Somehow, that got me to read blogs, and I ended up at JA Konrath's blog. (Maybe from linking to his comment at some point ... that's another way I find new blogs.) His blog is also educational, but about the business, not politics.

Of course, I've been addicted to Miss Snark forever, who led me to Agent Kristin's blog, and also the BookEnds blog. Agent Jessica posts there, and she is so un-snarky that it's refreshing. Snark is funny, but something about Jessica's enthusiasm for the business rings true to me, even during her not-so-wonderful days.

I then ended up at Allison Brennan's blog, because she's a big people person, and sincerely helpful on a bunch of lists. Her blog isn't quite as interesting as where she blogs once a week: Murder She Writes.

And in all that blogging, led me to buy stories and books from Allison Brennan, JA Konrath, Karin Tabke, Jill Shalvis, and MJ Rose (who is now one of my very favorite authors!).

At some point, I linked to Tess Gerritsen's blog. I adore her blog. She seems like a very honest and sincere person. Unfortunately, I'm not into all that medical-schmedical stuff. (I say that with a grin.) So I enjoyed only her blog and didn't buy a single book.

But all her fans in the comment section kept talking about her. Other authors that I'd enjoyed posted about how they enjoyed her latest book. But you know what insane thing got me to finally pick up one of her books?

The fact that she mentioned that she played the fiddle. *insert eye roll at myself* (And by the way, I picked up Vanish, and DH had to tear it out of my hand to get me writing.)

Which got me to thinking about all the harmless prejudices that we have. One of mine is that a musician is a good author.

What are some of your harmless prejudices?


Sunday, October 08, 2006

Authors vs. Readers

Over at Miss Snark's blog, there's an interesting debate in the comment trail about her link to Robin McKinley's rant about reader mail. Since I had to squash my compulsion to send yet another comment, I felt I better take my stirred-up feelings and stick 'em on my blog.

I'm not saying that authors are obligated to respond to reader mail. But to denounce it, in the way Robin McKinley does, seems the epitome of ungratefulness.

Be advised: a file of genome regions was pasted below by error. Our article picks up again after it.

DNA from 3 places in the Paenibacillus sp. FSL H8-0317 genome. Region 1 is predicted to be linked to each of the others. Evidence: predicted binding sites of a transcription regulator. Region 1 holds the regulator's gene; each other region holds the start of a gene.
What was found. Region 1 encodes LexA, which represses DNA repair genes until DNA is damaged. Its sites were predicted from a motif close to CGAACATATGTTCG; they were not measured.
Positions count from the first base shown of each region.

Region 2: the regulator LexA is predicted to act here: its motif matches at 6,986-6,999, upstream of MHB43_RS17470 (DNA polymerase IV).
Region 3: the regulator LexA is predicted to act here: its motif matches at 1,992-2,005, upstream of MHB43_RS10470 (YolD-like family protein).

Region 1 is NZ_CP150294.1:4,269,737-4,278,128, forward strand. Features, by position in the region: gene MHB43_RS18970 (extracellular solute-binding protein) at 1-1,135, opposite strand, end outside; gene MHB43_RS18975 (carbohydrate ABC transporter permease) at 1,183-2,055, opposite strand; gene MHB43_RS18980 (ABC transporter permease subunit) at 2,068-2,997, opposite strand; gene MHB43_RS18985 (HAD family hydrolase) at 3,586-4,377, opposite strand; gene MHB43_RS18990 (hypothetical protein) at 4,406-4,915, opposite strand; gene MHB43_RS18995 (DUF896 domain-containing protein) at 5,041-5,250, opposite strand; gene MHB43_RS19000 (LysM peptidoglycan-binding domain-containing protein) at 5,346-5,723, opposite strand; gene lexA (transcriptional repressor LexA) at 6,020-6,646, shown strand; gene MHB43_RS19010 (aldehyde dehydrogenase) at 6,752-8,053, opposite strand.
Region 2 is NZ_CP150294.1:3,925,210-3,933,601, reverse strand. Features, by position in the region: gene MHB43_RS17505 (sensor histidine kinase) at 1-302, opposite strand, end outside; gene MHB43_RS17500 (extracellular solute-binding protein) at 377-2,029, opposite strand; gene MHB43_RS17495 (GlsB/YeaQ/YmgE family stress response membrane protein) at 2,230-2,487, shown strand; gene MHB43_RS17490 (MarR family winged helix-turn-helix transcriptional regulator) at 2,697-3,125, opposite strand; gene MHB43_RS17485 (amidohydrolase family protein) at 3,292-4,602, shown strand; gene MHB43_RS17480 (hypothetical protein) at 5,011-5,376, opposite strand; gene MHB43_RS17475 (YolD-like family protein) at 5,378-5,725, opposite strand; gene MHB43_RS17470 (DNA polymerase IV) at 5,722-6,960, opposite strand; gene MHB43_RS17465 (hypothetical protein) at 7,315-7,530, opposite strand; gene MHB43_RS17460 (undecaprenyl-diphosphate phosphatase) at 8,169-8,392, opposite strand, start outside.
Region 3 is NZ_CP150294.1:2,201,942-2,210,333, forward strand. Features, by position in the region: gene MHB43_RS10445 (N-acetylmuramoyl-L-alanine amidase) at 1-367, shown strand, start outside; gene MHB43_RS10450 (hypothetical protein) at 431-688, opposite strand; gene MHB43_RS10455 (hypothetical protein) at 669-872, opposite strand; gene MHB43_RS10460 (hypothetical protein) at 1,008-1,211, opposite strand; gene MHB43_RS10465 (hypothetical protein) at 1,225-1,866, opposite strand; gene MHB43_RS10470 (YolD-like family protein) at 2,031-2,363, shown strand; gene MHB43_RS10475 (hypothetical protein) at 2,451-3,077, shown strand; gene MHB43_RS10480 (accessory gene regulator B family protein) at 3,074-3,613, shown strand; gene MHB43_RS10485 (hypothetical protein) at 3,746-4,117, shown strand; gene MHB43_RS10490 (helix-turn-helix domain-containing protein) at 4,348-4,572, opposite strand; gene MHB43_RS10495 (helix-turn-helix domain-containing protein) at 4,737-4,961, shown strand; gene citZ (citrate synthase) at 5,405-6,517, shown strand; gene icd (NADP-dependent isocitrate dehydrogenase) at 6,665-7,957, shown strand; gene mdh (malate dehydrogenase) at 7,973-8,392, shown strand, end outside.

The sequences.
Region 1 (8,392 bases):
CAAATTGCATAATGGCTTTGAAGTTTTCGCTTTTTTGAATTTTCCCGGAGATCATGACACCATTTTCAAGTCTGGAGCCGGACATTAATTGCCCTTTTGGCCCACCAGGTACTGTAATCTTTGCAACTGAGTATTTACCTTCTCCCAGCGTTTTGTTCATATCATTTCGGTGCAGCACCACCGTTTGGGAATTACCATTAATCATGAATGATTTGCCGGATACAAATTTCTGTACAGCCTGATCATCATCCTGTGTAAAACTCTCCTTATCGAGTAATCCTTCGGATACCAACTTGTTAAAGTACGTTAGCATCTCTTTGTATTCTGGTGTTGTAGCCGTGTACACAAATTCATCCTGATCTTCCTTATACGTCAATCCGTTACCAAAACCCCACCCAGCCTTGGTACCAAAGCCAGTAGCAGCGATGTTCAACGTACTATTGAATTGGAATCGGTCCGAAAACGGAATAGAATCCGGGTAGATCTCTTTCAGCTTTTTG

It's a cliche, but it's true: don't bite the hand that feeds you.

I don't know why my feelings are so stirred up about this. I TREASURE my reader mail. I can't understand why anyone would rant about it, publicly. Yes, sometimes I'll get an email that I'll share with DH, and we might laugh. Or we might say, Ick! Does he think I'm a prostitute because I write erotica? But I would NEVER publicly denounce it, and the fact of the matter is, I LOVE it when my readers write me.

To put down a reader because she didn't research your married name? Whether you're a Mrs. or a Ms.? To put down readers for writing you at all? To put down readers for misspelling your title? Getting the name of a character name wrong?

Give me a break!

My opinion? If a reader writes you, say thank you or shut up. But what sense does it make to insult your readers??? And publicly, even? That's just beyond me.

And if you don't have time to respond to mail, just don't. Or send a form letter. But to insult them? I just don't get it!

One commenter said that an author doesn't owe a reader anything. To that, I say that readers provide your income. They don't owe a reader anything beyond the book, but I would go one step further and say that I hold a human being responsible for being kind to a human being who is looking up to them. The author doesn't have to do anything, doesn't have to respond, doesn't have to do any favors. But they can at least be kind and NOT bite their heads off. Another commenter fretted that an author shouldn't have to put on a public persona, shouldn't have to be polite to their readers.